The Intensive Treatment Unit: A brief inpatient detoxification facility demonstrating good postdetoxification treatment entry

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Abstract

Inpatient detoxification is frequently used to treat substance use disorders, despite consistent findings that drug use soon after detoxification is the norm. A number of lines of evidence suggest the most rational means of improving outcomes after detoxification is to improve postdetoxification treatment entry. This report presents outcomes from the Intensive Treatment Unit (ITU), a brief inpatient detoxification unit in Baltimore, MD, found to have good postdischarge treatment entry outcomes. The patients followed were predominantly male African Americans in early middle age who were sequentially admitted to the unit (N = 134) and demonstrated severe social disruption and psychiatric comorbidity. More than 80% of the patients discharged from the ITU were admitted to treatment postdetoxification, with most going to long-term residential settings or recovery houses. Success was associated with seeking residential treatment, and failure was concentrated among the minority discharged with no plan for aftercare and those seeking outpatient treatments. The report explores patient and process factors associated with these outcomes and discusses the possibility that the ITU may be a model system for improving outcomes postdetoxification.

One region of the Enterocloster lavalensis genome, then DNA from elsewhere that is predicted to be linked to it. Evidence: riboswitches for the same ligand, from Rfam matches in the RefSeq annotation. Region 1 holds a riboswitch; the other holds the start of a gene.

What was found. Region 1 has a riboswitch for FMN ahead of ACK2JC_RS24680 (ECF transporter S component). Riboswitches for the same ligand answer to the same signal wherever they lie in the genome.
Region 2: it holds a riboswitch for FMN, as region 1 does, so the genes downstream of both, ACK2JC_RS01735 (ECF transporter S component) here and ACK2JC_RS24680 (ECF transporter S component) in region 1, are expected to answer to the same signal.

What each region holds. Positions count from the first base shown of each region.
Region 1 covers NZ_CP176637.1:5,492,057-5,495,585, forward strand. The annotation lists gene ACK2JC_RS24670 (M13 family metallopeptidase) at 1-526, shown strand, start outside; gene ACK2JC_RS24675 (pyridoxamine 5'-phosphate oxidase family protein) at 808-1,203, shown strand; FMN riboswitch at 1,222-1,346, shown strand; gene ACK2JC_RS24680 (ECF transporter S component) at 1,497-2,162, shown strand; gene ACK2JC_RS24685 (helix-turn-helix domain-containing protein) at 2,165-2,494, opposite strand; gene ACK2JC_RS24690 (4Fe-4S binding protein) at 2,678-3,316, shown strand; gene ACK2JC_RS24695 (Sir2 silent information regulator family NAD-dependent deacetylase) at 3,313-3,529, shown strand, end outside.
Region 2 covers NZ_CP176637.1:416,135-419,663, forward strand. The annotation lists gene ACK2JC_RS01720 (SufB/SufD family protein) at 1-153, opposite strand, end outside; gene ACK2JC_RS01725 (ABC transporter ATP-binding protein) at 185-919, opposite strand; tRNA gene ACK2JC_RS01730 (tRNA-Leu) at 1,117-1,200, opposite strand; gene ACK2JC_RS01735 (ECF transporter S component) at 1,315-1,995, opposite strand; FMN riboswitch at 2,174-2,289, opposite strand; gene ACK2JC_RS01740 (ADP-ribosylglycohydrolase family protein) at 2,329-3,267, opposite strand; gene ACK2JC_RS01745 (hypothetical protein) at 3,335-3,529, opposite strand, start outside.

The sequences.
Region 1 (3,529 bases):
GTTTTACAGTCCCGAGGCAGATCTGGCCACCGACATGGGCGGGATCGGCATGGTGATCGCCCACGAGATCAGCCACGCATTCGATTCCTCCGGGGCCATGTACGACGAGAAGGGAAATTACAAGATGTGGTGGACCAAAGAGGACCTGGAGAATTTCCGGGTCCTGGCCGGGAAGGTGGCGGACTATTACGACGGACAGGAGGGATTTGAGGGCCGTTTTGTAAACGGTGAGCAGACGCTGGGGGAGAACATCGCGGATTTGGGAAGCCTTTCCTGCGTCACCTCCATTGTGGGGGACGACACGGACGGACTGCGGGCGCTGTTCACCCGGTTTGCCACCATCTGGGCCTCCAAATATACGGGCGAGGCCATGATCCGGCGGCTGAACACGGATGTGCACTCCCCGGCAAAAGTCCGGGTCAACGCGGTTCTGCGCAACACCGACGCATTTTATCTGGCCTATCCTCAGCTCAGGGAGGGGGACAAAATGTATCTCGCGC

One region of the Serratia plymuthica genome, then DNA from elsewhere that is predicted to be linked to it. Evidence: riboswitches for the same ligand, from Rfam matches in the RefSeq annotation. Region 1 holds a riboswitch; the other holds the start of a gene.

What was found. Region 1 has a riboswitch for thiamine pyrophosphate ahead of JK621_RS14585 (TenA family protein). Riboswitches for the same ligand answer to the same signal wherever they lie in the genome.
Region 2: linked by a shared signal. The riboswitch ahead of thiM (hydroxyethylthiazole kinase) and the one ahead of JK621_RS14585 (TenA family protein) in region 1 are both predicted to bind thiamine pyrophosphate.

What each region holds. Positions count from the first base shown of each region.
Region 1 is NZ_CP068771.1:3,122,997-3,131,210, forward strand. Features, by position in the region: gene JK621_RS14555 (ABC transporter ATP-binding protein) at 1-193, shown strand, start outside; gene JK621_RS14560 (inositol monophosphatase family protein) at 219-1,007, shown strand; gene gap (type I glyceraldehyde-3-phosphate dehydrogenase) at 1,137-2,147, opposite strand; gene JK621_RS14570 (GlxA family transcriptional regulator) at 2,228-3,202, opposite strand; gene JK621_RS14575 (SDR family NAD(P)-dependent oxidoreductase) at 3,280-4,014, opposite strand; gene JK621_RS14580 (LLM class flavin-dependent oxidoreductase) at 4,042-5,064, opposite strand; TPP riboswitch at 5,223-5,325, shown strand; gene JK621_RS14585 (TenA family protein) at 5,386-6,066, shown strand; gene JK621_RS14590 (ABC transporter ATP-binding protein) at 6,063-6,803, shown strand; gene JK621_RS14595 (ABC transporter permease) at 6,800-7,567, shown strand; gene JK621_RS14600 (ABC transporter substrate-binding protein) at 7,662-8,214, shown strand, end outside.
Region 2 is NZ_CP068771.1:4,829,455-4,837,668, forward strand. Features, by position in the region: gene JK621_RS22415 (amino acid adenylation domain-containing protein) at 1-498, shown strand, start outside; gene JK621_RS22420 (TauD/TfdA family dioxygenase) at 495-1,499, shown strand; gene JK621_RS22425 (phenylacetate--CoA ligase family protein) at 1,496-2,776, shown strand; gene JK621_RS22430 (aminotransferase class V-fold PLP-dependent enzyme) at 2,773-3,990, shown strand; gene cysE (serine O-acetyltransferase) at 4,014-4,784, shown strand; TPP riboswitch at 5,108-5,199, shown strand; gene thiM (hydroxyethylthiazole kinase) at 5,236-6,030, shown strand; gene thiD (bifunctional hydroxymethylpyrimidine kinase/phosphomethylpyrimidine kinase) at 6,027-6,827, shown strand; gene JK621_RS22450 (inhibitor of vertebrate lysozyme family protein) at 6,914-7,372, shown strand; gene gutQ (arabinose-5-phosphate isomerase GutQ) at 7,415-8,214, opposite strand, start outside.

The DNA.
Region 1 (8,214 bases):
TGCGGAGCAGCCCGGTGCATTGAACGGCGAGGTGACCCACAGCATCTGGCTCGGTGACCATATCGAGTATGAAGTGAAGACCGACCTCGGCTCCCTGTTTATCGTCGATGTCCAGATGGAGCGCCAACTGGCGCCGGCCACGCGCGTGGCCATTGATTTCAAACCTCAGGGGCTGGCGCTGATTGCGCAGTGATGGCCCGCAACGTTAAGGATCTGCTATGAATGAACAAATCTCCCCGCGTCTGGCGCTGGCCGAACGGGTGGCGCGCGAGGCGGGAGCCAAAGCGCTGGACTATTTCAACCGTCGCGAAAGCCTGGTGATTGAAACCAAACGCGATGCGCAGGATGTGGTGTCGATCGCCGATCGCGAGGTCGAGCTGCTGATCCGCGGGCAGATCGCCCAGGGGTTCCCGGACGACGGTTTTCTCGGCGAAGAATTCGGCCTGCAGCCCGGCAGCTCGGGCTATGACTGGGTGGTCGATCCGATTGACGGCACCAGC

Original languageEnglish (US)
Pages (from-to)111-119
Number of pages9
JournalJournal of Substance Abuse Treatment
Volume37
Issue number2
DOIs
StatePublished - Sep 2009

Keywords

  • Detoxification
  • Inpatient substance abuse treatment
  • Opiate dependence
  • Treatment engagement

ASJC Scopus subject areas

  • Phychiatric Mental Health
  • Medicine (miscellaneous)
  • Clinical Psychology
  • Psychiatry and Mental health

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